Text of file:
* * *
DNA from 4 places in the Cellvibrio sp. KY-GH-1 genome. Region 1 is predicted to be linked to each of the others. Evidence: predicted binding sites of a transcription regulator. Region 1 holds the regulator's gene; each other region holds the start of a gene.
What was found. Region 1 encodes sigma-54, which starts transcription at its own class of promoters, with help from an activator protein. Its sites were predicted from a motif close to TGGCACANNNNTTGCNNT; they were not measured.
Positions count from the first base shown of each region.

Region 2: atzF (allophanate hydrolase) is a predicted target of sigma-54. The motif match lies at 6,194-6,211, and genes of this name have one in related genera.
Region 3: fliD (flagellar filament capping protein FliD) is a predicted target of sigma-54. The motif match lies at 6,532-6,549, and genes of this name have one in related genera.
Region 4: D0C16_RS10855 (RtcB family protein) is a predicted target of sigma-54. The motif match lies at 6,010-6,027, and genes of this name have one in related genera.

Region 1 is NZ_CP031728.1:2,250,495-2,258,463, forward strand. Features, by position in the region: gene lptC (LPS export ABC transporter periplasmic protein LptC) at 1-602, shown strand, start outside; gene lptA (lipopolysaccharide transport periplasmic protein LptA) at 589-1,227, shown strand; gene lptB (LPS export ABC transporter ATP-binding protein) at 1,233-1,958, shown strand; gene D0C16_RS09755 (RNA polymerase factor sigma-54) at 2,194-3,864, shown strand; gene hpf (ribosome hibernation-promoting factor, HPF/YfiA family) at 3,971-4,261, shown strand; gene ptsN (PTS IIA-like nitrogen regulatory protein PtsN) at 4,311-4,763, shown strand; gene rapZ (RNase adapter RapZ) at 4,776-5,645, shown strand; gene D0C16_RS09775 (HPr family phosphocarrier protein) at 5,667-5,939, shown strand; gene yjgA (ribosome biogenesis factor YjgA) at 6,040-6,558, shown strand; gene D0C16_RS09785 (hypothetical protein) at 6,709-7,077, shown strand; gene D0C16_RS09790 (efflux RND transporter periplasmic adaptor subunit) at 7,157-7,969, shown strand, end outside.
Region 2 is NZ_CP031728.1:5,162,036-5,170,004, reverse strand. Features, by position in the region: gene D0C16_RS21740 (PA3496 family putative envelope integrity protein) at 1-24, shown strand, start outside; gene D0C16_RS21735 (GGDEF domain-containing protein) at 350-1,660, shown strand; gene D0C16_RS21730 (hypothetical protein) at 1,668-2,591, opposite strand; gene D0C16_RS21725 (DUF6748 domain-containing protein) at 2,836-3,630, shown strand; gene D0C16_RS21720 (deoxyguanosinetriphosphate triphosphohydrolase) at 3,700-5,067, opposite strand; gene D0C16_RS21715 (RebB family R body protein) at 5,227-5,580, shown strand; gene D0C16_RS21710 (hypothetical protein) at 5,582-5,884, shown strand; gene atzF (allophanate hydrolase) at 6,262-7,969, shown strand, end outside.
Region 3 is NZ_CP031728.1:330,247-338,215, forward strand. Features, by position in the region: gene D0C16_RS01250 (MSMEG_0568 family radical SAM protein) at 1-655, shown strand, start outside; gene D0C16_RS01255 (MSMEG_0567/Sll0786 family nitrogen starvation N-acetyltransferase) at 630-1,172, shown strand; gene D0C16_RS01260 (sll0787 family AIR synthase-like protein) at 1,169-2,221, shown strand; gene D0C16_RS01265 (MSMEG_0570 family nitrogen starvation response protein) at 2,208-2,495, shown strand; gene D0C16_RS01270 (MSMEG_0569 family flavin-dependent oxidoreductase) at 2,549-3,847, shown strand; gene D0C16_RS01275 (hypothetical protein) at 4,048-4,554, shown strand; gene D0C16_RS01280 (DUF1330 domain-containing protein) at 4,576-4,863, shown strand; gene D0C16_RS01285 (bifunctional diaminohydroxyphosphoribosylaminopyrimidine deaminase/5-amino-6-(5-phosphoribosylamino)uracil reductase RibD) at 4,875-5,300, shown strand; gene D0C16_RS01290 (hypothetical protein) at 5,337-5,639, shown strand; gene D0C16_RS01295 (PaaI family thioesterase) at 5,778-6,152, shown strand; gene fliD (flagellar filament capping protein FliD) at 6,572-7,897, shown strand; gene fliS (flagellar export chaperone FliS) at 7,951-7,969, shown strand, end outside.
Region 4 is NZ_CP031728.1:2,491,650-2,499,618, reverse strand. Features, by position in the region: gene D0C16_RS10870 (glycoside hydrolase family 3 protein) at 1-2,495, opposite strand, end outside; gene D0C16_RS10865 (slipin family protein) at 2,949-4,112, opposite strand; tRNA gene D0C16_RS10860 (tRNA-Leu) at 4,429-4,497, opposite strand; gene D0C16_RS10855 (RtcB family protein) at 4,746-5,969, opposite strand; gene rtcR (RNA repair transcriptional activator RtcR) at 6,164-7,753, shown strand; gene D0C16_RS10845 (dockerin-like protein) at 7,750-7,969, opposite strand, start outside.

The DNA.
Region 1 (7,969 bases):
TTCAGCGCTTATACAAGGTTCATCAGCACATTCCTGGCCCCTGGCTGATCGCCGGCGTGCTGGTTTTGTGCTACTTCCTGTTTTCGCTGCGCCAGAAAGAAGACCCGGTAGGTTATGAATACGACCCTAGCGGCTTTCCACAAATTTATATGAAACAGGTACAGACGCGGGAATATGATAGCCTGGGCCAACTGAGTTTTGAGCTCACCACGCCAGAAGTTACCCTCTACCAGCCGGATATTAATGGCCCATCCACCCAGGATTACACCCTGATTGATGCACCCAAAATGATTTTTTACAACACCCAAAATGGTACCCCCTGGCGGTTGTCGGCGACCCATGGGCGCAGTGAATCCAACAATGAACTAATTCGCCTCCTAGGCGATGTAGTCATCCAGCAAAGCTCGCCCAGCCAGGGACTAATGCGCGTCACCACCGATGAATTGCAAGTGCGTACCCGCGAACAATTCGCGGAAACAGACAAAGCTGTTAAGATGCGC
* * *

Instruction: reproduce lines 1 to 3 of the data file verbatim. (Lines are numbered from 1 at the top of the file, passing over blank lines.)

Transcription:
DNA from 4 places in the Cellvibrio sp. KY-GH-1 genome. Region 1 is predicted to be linked to each of the others. Evidence: predicted binding sites of a transcription regulator. Region 1 holds the regulator's gene; each other region holds the start of a gene.
What was found. Region 1 encodes sigma-54, which starts transcription at its own class of promoters, with help from an activator protein. Its sites were predicted from a motif close to TGGCACANNNNTTGCNNT; they were not measured.
Positions count from the first base shown of each region.